"The most important thing you or I will ever do,
is within the walls of our own homes."
Harold B. Lee

             Mary McMurrin Frazee             
My mom was an awesome mom. She had been a fashion model as a teenager and through her twenties. They wanted her to be a movie star, but it wasn't what she wanted.

She and my Aunt Mary were great pals who met in junior high. Mom and Aunt Mary went to USC together. As my mom told it, they always got to school late and had to repark the other cars to make room for their own. That was easy to do in those days, because everyone left the keys in their cars.

Aunt Mary had two brothers, John and Harry. When Harry came back from the war, he noticed his kid sister's best friend had grown up a lot, and they began dating, fell in love and were married, for sixty-eight years. They spent most of those years buying and selling antiques, their great passion. Everyone in our family and most of our friends have a house full of antiques that came through my parent's garage, affectionately named, "The Store."

She loved to decorate her home and prune in her yard, which was easily the best-looking on the street. She had more than a green thumb and would spend many hours every week attending to her beloved yard. I bought her a t shirt with an image of her leaning way into the junipers with the clippers. The caption under the picture read, "I'd rather be pruning."

She survived breast cancer at forty-nine. Having lived to eighty-seven, she always encouraged other women facing similar challenges, assuring them that they could survive it as she had.

Mom always taught me the importance of knowing how to behave, as she put it. For her, good manners made a big difference. She tutored me daily, until I left home. And she was right, good manners do count. But it was really her example that had the biggest influence on me. She was charming and elegant and knew more about both sides of our family than most everyone else put together. It was her love of family and family stories that most inspired me to be a writer and share those stories with my kids.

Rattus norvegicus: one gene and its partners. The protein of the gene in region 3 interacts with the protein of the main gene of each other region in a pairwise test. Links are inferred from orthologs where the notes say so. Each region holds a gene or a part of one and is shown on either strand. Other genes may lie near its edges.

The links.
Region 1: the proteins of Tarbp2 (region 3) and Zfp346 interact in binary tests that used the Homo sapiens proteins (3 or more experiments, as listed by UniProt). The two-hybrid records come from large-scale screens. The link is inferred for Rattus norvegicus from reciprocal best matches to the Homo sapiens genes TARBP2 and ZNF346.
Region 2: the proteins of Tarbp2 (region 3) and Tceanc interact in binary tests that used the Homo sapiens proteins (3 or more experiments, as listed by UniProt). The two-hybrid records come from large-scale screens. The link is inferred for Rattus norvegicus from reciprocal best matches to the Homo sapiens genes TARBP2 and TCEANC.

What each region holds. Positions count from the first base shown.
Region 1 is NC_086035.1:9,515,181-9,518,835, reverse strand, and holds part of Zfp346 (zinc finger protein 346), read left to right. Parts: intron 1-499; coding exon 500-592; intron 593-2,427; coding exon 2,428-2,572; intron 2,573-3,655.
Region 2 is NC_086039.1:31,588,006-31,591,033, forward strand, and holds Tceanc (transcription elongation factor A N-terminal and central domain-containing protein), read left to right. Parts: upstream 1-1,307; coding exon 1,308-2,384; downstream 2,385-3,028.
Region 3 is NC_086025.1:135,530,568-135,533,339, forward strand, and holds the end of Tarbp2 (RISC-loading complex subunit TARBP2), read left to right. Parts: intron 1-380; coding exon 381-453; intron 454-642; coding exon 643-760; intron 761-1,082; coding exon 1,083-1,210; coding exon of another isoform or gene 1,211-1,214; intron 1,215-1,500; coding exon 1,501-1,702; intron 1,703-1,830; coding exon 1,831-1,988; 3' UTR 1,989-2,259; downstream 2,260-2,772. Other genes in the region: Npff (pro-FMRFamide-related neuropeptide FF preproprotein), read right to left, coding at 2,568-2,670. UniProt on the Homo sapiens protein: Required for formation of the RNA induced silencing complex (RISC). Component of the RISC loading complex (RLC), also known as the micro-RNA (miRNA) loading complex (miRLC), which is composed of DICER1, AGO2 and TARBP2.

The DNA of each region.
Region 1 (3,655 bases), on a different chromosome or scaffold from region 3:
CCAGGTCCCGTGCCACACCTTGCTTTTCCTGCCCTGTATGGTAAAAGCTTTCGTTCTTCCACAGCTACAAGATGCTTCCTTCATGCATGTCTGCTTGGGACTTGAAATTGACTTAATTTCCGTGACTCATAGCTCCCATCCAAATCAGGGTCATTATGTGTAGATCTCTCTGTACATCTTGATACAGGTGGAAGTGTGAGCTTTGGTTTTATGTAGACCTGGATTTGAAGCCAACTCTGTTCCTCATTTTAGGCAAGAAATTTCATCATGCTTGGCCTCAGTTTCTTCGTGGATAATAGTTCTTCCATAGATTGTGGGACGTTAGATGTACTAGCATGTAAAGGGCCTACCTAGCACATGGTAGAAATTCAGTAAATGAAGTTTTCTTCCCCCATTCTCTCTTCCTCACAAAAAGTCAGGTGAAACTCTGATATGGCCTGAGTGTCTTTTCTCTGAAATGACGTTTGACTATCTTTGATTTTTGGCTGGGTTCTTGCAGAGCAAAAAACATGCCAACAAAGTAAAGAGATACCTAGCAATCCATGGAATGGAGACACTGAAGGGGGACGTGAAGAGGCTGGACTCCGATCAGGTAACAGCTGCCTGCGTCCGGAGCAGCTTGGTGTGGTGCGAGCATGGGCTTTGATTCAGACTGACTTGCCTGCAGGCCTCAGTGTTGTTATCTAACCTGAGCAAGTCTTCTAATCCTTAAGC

She had vision and loved to talk about her plans for the future. She believed in me and thought I would make a great doctor, lawyer, psychologist, college professor, all of which I aspired to at one time or another. Her confidence in me gave me confidence in myself. But she did worry about me as I went off on my latest outdoor adventure and would say, "Be safe and don't do anything dangerous."

My mom was the single most important person in the development of my faith, which has seen me through my life. She was my best audience and laughed at my first attempts to be funny, telling my homemade jokes and stories. And she forgave me quickly when I misbehaved. I knew that I was loved, and that has made all the difference.

Growing up, I wondered whom I would marry, where she was and what she was doing right then. One thing I knew for sure, she would have deep faith, be compassionate and well-mannered, with a love of family and friends. That describes my wife, and I am so thankful for her.

Thank you, Mom, for showing me the way. I will always be grateful.
- Hank Frazee, Author of  Referral Upgrade   and  Before We Say "Goodnight"
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